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Year In Review With WSHU

Laura Ballou

WSHU produced thousands of reports this year, covering topics as diverse as the environment, politics, pop culture, the opioid crisis and immigration.

This year, we thought it would be fun to see what stories were the most popular with you, our listeners and readers, as demonstrated by the greatest number of hits on our website. 

Enjoy (re)reading and happy holidays from all of us at WSHU!


#10. Of all of our stories on the environment, one on wild salmon spawning again - the first time since the Revolutionary War - resonated with thousands of people online.

#9. Readers kept coming back to a spooky story about a doll named Annabelle that inspired several horror movies and is now kept in the basement of the Warrens Occult Museum in Connecticut.

#8. Even with web streaming and social media, WSHU is first and foremost, a radio station. In March, Engineering Director Paul Litwinovich explained the origins of AM radio to readers as part of his clever web series, Vintage Radio.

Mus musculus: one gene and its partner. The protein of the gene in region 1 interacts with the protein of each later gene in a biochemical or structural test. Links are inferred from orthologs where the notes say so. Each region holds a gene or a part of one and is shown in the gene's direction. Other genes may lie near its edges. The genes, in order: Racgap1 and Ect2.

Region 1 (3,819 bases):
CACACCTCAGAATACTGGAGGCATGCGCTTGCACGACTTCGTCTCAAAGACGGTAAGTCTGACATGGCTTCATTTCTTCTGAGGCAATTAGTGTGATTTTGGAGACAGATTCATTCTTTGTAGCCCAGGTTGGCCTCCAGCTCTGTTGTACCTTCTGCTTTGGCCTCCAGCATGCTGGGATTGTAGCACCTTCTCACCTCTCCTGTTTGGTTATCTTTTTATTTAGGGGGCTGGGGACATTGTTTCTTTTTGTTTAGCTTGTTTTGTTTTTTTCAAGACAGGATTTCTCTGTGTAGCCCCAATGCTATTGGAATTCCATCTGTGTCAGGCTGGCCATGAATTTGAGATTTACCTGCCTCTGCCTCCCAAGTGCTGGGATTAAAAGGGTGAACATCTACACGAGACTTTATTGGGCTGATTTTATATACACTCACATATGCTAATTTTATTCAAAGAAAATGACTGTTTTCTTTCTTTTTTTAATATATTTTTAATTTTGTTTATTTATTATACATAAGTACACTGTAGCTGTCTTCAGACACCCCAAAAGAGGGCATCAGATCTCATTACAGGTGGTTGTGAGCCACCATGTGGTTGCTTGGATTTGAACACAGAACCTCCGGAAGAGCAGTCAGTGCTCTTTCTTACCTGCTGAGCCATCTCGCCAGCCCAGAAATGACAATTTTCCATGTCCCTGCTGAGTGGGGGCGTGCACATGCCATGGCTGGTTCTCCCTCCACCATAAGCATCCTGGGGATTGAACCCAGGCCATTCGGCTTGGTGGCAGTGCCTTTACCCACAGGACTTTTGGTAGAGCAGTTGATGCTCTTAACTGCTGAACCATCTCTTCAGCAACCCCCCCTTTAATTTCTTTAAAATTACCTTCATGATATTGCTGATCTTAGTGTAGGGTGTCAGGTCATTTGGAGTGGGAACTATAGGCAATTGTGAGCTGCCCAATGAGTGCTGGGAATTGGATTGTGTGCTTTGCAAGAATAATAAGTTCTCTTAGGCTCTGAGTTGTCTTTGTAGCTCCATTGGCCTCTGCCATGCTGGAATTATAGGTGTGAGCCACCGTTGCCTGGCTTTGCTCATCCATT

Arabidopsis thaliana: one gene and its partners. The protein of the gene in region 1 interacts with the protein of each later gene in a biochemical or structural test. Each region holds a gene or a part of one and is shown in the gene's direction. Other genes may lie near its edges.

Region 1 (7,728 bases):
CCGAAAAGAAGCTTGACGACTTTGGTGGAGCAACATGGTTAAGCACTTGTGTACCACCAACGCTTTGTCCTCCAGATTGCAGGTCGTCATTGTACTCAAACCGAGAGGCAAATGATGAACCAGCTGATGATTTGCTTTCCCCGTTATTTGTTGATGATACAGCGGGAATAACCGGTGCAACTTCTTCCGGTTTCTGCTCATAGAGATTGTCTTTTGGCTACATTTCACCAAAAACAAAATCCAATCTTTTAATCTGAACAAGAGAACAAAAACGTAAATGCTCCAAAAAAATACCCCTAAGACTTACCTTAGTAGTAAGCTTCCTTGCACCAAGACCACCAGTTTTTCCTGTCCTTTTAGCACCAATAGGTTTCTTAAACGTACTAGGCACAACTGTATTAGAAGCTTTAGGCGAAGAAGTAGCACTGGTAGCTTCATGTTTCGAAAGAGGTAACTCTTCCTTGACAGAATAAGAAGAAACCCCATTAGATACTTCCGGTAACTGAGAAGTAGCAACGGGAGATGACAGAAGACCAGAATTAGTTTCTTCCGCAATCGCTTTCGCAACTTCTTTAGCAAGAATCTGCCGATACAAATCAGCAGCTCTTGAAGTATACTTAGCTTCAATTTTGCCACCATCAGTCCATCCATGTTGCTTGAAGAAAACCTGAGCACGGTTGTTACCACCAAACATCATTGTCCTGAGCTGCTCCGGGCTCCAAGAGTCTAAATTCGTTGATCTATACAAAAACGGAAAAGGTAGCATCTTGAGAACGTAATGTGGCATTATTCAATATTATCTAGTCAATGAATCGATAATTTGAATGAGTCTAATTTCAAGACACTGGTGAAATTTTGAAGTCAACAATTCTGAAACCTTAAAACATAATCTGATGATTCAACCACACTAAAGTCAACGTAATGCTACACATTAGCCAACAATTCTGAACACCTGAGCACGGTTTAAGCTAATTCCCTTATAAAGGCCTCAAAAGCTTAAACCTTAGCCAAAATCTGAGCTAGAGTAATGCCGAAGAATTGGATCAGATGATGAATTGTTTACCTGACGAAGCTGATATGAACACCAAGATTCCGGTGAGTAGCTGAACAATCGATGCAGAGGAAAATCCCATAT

#7. In April, our Long Island News Bureau reported on Trancito Perez, the accidental father of the Guatemalan community in Riverhead, Long Island. The story explored the shared history between Riverhead and Perez's hometown of San Raymundo, Guatemala.


#6. GE leaving Connecticut for Boston was a huge story this year. In January, we reported on the company's manufacturing origins in Bridgeport and its unlikely connection to the Russian Revolution.

Credit Lucas Jackson / AP

5. In October, amid the Gilmore Girls revival hype, we reported on Washington, Connecticut, the real life inspiration behind the fictional town of Stars Hollow.

#4. From Engineering Director Paul Litwinovich's Vintage Radio series, Royalty of Radios went back in time to look at the incredibly popular battery-powered tube radios.


Credit Courtesy of Pixabay

#3. In August, the Long Island News Bureau reported on the Teenager Who May Have Helped Solve Colony Collapse Disorder In Bees.

#2. In February, we reported on a major story of Tainted Heroin Causing 18 Overdoses in New London.


Credit Davis Dunavin / WSHU

#1. More than 35,000 people came to the WSHU website to read Davis Dunavin's story on the mysterious medieval Voynich Manuscript at Yale.

If you like what you hear (and read) on WSHU, consider making a tax-deductible gift to support our programming in 2017. Thank you!